DADDY DIARIES: How does a parent recover when he overreacts?

Tuesday November 12 2019

He must have been shocked because instead of running away like he does when he is aware he has messed, he just stood there dumbfounded, bottles still in his hands. ILLUSTRATION| IGAH


It’s 2am and I can’t sleep. And no, it’s not about the tight economy. Neither is it the struggles of a long-distance marriage.

It’s my son who’s snoring the night away in a blue crib in a corner of my bedroom. He slept crying, heavy painful tears that flowed like dam water under a power-generating turbine.

It started around 8pm when I happened to be on a long client call that left him bored and adventurous. Whoever said an idle mind is the devil’s workshop must have been one tired parent, like myself.

In a bid to keep himself busy, his creative mind led him to the shoe rack on which sat our white sneakers, official shoes as well as bottles of black and brown suede cleaner. With the bottle of black suede in one hand, he dashed to where I sat and asked if that ‘paint’ is used for applying on shoes, to which I answered in the affirmative without thinking through his question.

Turns out he had figured that in his father’s house were litres of ‘paint’ that could make some good art for him. Black on black hardly shows, so the most visible result for his creativity could only come from a contrasting colour; our white sneakers.

I stood up from my seat soon as I hung up and went to follow up on why he had been too quiet for my liking.


On the tiles next to the shoe rack were black and brown spatters as you would expect from any workstation manned by a minor.

He was holding both suede bottles, probably mixing the two colours to come up with a third. The corridor sink was no different, suede spills dotted every curve of that white ceramic.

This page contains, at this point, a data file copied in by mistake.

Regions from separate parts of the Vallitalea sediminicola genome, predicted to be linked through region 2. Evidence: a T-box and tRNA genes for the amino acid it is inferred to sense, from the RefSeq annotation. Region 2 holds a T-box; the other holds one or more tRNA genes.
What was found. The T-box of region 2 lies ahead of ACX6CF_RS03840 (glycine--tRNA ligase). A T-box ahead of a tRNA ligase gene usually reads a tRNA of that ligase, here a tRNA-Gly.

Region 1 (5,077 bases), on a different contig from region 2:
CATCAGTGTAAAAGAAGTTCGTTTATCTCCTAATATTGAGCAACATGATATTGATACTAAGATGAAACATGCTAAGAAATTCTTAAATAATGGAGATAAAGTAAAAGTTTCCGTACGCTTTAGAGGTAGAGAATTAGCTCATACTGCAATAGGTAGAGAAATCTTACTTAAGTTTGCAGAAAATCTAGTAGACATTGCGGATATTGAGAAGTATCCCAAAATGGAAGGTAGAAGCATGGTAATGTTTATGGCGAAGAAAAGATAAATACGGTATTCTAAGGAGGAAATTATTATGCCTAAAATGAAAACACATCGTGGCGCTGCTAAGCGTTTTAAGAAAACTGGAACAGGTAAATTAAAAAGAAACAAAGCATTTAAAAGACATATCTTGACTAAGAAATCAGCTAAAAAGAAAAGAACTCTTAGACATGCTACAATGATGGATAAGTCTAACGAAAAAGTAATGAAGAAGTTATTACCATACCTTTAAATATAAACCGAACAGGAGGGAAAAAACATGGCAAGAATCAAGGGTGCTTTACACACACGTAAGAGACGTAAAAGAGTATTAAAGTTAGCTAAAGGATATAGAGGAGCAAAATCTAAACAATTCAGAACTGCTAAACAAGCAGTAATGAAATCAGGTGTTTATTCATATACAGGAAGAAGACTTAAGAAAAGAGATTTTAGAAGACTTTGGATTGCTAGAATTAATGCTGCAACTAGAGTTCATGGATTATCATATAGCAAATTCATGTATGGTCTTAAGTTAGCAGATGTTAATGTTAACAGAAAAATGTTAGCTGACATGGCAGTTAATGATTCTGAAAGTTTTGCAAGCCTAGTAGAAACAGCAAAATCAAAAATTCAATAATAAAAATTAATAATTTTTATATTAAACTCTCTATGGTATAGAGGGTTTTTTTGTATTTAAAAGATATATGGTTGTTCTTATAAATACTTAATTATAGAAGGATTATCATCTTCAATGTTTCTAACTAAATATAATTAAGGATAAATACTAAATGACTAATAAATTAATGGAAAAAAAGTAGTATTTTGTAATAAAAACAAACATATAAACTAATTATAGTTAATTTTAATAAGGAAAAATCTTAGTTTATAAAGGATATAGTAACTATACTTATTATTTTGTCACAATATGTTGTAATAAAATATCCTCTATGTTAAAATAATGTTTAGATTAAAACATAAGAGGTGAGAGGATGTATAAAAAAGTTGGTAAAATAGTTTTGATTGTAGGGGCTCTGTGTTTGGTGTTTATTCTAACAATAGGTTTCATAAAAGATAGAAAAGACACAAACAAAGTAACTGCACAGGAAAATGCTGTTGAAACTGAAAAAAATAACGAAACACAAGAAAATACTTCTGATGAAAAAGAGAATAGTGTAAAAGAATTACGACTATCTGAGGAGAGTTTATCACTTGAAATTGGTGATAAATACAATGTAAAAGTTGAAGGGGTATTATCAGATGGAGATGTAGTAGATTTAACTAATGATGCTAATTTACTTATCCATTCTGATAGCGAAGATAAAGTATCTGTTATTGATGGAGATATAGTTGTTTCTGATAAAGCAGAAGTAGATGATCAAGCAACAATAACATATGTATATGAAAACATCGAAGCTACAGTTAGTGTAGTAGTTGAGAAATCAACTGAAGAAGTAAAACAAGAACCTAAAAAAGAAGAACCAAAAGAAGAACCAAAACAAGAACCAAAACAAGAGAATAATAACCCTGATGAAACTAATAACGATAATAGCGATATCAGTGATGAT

I was so livid I roared at him to wash his little stained hands and get out of my way. He must have been shocked because instead of running away like he does when he is aware he has messed, he just stood there dumbfounded, bottles still in his hands.

I slapped his wrist and repeated my instructions, that is when he mumbled his apologies and rushed to clean up. He was saying “I’m sorry dad” repeatedly, tears rolling down his eyes, yet the more he apologised, the more I scolded him.

The results of a less than five-minute job were shocking; suede was poured out of those shoes like water from a tap, quantities more than I thought the bottles had. He would cry himself to sleep, and that began my journey of mopping, wiping and soaking the stained shoes.

In my quiet moments of anger, I remembered I pay so much to his school for Art Club, and part of what they do every Thursday is paint, so he was kind of justified to get creative with what he thought was paint.

Secondly, and this is what hurt me the most; he had actually come to confirm with me that the black paint is usually applied on shoes, and I said yes.

The third bit was that I had let myself get too engrossed in the call that I created a loophole for him to explore.

Stories exist of children who slipped away from the parent and in those split seconds drowned, got knocked down by a vehicle or went missing for good. It could have been worse, all because of a phone call.

I struggled to find the thin line between overreacting and allowing him to push his creativity to new levels, but then he was too asleep for us to reason together. I could not forgive myself for saying yes to shoo him off my phone call without thinking through what I was giving a go ahead to, and many parents will attest to having done this at some point in time.

I could not read what was on the little man’s mind as he dozed off amid tears; but most probably he was still trying to wrap his mind around how dad said paint was for shoes the next minute he was screaming at him for doing exactly that.

Confusion galore, huh?

I am still trying to decide on whether to bring up the topic in the morning so that we talk it out and find closure or just let it slide hoping he will have forgotten it at daybreak.

Those with children, young and old, will tell you that nothing hurts a parent more than realising, albeit late, that although your child may have messed (even apologised countless times), you overreacted and went overboard with the punishment or correction. It is the worst feeling ever.


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